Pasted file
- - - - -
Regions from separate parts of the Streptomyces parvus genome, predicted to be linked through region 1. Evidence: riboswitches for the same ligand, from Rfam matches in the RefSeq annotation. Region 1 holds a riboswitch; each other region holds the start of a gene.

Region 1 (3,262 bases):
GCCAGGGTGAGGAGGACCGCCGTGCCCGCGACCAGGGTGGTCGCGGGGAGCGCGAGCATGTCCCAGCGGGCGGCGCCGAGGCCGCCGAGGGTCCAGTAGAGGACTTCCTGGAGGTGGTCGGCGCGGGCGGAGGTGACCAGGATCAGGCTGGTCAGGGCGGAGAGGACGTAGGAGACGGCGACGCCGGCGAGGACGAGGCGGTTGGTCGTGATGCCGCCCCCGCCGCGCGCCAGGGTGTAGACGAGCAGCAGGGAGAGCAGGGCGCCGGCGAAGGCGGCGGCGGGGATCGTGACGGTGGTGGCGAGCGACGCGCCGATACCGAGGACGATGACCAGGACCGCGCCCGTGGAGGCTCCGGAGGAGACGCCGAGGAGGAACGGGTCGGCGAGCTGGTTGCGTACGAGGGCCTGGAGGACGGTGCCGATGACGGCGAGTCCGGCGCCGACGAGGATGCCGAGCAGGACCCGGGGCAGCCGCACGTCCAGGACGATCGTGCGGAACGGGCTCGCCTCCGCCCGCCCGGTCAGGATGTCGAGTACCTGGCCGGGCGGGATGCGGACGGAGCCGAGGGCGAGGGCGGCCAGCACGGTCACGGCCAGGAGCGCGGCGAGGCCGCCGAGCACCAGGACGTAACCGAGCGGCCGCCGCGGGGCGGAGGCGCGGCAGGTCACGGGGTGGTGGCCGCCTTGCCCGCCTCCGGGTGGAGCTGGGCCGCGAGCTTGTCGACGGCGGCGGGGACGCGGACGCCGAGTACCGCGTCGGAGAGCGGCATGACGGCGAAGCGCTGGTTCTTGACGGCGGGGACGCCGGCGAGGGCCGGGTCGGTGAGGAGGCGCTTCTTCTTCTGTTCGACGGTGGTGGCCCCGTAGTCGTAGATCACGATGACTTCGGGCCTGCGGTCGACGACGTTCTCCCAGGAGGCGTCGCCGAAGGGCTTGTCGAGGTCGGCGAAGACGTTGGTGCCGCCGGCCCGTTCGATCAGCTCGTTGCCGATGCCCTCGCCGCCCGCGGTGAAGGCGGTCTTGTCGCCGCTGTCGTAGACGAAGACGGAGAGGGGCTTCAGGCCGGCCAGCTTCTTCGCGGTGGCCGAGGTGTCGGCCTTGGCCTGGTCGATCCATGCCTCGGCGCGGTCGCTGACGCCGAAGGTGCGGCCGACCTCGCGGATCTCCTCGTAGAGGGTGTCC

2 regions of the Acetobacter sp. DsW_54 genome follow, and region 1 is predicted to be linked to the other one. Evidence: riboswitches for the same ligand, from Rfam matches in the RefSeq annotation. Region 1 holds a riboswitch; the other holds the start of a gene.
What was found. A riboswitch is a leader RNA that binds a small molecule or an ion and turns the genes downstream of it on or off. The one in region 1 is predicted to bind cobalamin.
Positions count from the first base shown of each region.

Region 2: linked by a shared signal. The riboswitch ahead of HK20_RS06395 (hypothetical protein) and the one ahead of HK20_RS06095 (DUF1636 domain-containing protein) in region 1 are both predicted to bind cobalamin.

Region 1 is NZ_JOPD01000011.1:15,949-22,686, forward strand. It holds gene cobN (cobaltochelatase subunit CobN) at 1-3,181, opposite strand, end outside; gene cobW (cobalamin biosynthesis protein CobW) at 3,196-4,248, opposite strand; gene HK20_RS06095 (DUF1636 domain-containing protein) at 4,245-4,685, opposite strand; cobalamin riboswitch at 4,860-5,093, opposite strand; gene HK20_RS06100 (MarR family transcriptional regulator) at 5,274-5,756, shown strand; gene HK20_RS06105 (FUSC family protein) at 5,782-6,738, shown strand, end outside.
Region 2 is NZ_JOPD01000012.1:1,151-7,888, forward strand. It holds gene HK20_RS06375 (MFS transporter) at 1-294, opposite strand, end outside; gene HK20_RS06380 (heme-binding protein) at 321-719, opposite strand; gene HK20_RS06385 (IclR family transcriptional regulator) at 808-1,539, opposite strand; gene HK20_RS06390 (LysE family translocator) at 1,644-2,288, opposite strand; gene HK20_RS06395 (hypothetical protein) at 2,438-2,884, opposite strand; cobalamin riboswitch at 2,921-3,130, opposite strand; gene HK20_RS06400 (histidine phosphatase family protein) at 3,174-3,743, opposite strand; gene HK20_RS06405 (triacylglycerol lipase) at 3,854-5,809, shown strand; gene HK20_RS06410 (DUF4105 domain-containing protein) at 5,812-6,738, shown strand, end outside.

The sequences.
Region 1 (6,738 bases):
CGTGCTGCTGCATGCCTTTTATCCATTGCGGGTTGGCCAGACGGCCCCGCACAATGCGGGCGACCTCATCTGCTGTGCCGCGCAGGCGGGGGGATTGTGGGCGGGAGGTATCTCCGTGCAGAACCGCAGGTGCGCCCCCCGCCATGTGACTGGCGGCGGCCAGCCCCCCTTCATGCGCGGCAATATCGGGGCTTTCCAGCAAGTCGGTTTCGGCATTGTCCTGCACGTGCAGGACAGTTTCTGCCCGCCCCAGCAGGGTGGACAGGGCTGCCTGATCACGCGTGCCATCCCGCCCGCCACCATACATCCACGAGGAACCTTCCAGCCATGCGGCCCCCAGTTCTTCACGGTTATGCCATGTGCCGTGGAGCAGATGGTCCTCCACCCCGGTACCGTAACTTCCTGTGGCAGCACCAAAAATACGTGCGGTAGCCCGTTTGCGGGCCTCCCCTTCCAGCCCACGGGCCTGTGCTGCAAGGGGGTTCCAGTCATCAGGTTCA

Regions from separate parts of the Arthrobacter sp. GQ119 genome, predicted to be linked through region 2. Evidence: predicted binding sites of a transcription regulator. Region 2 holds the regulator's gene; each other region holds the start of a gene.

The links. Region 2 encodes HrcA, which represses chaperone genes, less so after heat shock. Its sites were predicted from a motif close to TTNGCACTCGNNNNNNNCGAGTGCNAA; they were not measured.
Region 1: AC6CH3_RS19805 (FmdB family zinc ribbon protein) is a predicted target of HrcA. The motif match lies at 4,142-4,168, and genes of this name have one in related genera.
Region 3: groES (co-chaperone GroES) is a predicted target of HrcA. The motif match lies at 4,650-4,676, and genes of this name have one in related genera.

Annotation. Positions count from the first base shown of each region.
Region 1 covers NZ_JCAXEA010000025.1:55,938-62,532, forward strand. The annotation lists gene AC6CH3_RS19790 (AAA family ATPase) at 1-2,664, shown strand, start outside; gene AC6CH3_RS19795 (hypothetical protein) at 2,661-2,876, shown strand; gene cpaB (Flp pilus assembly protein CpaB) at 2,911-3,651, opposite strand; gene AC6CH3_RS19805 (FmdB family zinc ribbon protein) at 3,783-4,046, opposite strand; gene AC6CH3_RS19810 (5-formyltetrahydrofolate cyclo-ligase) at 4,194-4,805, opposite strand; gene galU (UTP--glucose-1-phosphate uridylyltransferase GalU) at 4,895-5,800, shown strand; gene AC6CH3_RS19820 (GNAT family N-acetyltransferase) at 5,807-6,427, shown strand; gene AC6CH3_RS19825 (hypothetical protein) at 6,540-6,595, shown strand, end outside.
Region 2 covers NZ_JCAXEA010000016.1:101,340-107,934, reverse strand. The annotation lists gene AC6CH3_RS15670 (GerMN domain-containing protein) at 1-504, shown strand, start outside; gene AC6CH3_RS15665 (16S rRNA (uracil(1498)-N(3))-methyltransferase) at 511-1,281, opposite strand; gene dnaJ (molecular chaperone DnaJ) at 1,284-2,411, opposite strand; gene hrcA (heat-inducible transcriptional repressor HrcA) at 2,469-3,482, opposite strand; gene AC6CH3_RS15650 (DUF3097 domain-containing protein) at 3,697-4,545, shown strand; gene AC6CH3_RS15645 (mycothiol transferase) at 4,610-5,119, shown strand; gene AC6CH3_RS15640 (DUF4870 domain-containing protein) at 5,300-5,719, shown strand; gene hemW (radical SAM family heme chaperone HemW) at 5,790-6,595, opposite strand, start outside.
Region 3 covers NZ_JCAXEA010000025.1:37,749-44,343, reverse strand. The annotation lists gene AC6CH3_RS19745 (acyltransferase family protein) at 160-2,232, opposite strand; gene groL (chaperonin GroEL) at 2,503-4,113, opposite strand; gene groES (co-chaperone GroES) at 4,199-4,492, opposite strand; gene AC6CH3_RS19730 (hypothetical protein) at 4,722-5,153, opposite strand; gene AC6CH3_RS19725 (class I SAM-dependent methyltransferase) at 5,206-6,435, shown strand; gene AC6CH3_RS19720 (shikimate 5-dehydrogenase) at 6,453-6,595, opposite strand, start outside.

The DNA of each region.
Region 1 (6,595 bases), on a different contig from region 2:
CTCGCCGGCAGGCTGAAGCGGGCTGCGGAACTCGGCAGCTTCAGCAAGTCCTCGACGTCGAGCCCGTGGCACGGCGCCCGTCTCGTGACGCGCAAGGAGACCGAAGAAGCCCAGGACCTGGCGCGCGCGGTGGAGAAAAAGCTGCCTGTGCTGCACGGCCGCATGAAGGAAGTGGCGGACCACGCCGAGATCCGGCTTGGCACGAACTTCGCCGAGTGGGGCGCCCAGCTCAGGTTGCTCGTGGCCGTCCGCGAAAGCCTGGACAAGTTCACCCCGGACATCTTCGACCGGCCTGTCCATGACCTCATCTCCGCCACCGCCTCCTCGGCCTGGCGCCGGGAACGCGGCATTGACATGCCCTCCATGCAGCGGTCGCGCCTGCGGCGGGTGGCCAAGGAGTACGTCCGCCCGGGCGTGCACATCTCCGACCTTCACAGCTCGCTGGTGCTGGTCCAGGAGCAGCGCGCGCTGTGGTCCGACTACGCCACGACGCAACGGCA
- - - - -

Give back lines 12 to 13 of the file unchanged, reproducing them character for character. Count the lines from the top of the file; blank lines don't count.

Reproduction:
CGTGCTGCTGCATGCCTTTTATCCATTGCGGGTTGGCCAGACGGCCCCGCACAATGCGGGCGACCTCATCTGCTGTGCCGCGCAGGCGGGGGGATTGTGGGCGGGAGGTATCTCCGTGCAGAACCGCAGGTGCGCCCCCCGCCATGTGACTGGCGGCGGCCAGCCCCCCTTCATGCGCGGCAATATCGGGGCTTTCCAGCAAGTCGGTTTCGGCATTGTCCTGCACGTGCAGGACAGTTTCTGCCCGCCCCAGCAGGGTGGACAGGGCTGCCTGATCACGCGTGCCATCCCGCCCGCCACCATACATCCACGAGGAACCTTCCAGCCATGCGGCCCCCAGTTCTTCACGGTTATGCCATGTGCCGTGGAGCAGATGGTCCTCCACCCCGGTACCGTAACTTCCTGTGGCAGCACCAAAAATACGTGCGGTAGCCCGTTTGCGGGCCTCCCCTTCCAGCCCACGGGCCTGTGCTGCAAGGGGGTTCCAGTCATCAGGTTCA

Regions from separate parts of the Arthrobacter sp. GQ119 genome, predicted to be linked through region 2. Evidence: predicted binding sites of a transcription regulator. Region 2 holds the regulator's gene; each other region holds the start of a gene.